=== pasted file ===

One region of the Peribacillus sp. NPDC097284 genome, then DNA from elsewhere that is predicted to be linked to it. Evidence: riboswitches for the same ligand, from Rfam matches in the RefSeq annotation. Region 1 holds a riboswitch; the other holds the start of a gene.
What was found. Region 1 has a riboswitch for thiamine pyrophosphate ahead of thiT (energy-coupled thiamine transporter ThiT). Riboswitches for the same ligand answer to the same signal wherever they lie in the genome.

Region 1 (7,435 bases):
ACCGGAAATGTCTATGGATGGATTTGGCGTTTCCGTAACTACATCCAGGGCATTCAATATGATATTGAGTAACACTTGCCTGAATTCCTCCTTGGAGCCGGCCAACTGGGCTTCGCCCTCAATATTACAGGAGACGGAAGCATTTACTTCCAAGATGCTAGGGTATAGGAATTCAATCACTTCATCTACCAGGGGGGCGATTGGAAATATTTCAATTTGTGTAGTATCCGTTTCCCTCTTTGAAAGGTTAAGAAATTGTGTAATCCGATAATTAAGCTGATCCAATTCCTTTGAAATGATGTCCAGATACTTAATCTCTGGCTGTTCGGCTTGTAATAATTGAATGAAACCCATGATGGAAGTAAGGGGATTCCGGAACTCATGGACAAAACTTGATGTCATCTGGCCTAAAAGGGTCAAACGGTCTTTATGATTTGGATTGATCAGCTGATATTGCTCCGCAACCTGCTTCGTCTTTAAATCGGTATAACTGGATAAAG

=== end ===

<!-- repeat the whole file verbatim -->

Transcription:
One region of the Peribacillus sp. NPDC097284 genome, then DNA from elsewhere that is predicted to be linked to it. Evidence: riboswitches for the same ligand, from Rfam matches in the RefSeq annotation. Region 1 holds a riboswitch; the other holds the start of a gene.
What was found. Region 1 has a riboswitch for thiamine pyrophosphate ahead of thiT (energy-coupled thiamine transporter ThiT). Riboswitches for the same ligand answer to the same signal wherever they lie in the genome.

Region 1 (7,435 bases):
ACCGGAAATGTCTATGGATGGATTTGGCGTTTCCGTAACTACATCCAGGGCATTCAATATGATATTGAGTAACACTTGCCTGAATTCCTCCTTGGAGCCGGCCAACTGGGCTTCGCCCTCAATATTACAGGAGACGGAAGCATTTACTTCCAAGATGCTAGGGTATAGGAATTCAATCACTTCATCTACCAGGGGGGCGATTGGAAATATTTCAATTTGTGTAGTATCCGTTTCCCTCTTTGAAAGGTTAAGAAATTGTGTAATCCGATAATTAAGCTGATCCAATTCCTTTGAAATGATGTCCAGATACTTAATCTCTGGCTGTTCGGCTTGTAATAATTGAATGAAACCCATGATGGAAGTAAGGGGATTCCGGAACTCATGGACAAAACTTGATGTCATCTGGCCTAAAAGGGTCAAACGGTCTTTATGATTTGGATTGATCAGCTGATATTGCTCCGCAACCTGCTTCGTCTTTAAATCGGTATAACTGGATAAAG